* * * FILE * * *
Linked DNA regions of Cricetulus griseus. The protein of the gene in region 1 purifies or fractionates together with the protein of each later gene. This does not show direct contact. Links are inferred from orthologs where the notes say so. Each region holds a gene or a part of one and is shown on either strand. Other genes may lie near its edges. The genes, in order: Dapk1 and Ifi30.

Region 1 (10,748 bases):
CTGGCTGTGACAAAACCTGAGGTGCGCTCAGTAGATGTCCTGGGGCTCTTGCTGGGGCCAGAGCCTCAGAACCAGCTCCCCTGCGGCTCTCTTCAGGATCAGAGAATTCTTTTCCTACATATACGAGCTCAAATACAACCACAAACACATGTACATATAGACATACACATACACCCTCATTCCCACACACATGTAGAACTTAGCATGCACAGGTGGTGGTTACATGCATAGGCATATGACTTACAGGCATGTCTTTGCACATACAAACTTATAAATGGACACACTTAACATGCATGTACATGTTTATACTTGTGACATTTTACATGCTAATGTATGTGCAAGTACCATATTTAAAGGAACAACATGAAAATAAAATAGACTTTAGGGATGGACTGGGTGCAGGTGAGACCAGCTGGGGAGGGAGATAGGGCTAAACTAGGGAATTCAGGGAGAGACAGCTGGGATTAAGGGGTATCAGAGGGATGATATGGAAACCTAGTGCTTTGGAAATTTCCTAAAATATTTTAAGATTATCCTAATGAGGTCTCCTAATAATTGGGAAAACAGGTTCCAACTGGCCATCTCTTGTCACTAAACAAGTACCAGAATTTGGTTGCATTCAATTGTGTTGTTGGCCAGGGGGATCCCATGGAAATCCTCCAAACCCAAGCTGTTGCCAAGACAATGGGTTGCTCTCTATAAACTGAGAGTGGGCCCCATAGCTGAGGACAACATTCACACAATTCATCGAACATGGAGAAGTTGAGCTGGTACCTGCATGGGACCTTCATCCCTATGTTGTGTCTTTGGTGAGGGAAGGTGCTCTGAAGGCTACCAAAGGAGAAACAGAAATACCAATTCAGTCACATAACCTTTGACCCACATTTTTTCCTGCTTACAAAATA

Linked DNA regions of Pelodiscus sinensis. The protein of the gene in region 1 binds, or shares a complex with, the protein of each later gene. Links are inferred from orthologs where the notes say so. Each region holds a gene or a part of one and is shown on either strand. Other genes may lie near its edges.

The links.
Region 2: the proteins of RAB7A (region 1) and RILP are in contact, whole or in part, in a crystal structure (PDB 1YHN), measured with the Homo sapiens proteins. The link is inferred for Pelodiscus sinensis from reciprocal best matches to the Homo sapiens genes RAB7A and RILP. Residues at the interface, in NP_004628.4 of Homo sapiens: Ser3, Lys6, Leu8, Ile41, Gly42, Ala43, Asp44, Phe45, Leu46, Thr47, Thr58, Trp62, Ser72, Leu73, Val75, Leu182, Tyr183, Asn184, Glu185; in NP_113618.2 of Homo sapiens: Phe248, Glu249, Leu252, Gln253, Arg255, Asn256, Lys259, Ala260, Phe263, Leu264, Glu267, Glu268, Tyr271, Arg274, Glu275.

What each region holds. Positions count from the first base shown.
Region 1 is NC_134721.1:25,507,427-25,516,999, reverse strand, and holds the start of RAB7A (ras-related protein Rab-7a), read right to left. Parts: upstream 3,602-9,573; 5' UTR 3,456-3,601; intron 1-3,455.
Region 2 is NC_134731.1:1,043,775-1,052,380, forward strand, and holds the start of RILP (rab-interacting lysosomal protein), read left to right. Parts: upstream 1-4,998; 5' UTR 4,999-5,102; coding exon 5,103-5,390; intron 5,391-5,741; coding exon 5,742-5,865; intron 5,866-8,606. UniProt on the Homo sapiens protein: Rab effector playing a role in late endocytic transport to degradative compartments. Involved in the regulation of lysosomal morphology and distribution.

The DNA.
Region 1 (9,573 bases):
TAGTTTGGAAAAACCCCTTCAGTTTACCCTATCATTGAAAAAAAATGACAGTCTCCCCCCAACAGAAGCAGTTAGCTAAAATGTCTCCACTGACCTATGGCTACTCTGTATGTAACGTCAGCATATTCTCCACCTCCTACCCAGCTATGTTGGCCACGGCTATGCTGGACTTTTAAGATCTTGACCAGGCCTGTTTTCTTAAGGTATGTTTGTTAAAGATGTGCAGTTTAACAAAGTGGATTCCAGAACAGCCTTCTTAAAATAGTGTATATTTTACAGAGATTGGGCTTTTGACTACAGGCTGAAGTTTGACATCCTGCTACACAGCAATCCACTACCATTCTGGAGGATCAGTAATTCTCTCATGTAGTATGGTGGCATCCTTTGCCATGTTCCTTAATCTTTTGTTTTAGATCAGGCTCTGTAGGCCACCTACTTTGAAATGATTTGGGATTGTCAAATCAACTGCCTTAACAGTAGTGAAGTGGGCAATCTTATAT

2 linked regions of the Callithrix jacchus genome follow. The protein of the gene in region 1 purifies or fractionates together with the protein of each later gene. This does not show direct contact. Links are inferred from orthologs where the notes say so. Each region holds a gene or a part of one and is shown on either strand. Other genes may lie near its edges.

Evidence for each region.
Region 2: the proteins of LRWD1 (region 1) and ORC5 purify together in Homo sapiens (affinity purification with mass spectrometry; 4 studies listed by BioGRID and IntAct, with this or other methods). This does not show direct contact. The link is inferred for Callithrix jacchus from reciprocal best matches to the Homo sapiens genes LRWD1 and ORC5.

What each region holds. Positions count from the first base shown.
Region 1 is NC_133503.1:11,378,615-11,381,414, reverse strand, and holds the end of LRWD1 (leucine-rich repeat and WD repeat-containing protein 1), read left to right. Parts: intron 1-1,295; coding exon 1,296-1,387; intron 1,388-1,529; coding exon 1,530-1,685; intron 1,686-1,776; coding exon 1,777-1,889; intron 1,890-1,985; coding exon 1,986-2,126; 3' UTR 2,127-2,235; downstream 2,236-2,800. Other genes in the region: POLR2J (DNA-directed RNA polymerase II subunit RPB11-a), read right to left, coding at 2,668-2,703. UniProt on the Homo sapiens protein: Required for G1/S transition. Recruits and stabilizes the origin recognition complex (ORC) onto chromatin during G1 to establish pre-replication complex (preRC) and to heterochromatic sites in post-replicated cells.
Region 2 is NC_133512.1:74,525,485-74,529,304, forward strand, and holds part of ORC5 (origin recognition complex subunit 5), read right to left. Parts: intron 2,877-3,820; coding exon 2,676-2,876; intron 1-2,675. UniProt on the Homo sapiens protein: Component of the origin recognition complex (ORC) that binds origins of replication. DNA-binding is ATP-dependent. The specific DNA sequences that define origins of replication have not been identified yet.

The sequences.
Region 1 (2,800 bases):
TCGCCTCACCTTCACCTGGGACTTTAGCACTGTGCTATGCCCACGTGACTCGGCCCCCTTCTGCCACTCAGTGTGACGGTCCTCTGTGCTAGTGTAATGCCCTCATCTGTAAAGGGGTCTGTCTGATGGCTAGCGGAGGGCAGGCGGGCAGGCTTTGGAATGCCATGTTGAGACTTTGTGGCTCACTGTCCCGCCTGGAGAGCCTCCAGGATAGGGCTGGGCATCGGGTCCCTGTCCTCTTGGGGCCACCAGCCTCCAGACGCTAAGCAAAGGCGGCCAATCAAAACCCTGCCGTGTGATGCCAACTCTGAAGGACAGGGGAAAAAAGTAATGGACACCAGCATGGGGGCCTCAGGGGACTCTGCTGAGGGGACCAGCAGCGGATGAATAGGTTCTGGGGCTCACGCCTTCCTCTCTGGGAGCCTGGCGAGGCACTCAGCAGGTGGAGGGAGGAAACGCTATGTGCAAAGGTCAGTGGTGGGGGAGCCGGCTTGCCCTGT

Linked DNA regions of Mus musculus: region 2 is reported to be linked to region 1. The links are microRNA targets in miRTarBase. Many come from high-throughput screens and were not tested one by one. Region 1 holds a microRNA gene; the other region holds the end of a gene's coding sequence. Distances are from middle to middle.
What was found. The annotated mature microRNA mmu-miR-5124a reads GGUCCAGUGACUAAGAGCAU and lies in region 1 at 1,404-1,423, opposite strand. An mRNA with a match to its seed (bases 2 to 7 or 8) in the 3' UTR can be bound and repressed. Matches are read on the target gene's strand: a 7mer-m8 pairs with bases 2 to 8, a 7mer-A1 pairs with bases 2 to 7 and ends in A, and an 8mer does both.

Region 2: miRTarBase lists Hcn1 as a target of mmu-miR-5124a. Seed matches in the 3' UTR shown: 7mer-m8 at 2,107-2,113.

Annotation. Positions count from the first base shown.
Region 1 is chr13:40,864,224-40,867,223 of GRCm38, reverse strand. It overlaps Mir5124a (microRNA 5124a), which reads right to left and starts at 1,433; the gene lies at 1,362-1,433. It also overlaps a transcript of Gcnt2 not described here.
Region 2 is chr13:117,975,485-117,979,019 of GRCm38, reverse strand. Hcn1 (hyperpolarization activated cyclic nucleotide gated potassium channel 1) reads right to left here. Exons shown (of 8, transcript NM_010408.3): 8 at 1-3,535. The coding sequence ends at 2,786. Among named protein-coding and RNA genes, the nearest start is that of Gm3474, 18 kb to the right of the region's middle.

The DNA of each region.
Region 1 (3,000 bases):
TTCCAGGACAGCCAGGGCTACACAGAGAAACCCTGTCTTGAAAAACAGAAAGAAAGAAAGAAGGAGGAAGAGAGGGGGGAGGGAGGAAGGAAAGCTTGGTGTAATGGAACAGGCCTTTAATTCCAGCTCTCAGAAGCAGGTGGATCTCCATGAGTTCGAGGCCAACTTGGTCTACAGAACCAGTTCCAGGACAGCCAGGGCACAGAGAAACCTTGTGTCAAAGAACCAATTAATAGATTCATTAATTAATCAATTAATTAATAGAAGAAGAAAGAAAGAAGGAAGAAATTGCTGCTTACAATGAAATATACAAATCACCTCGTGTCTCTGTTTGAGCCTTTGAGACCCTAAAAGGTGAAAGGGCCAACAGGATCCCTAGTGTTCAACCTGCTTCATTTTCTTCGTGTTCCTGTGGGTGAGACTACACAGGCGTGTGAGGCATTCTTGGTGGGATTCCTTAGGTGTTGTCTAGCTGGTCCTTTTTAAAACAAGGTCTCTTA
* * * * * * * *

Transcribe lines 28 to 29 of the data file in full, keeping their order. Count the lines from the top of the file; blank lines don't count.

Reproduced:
The DNA of each region.
Region 1 (3,000 bases):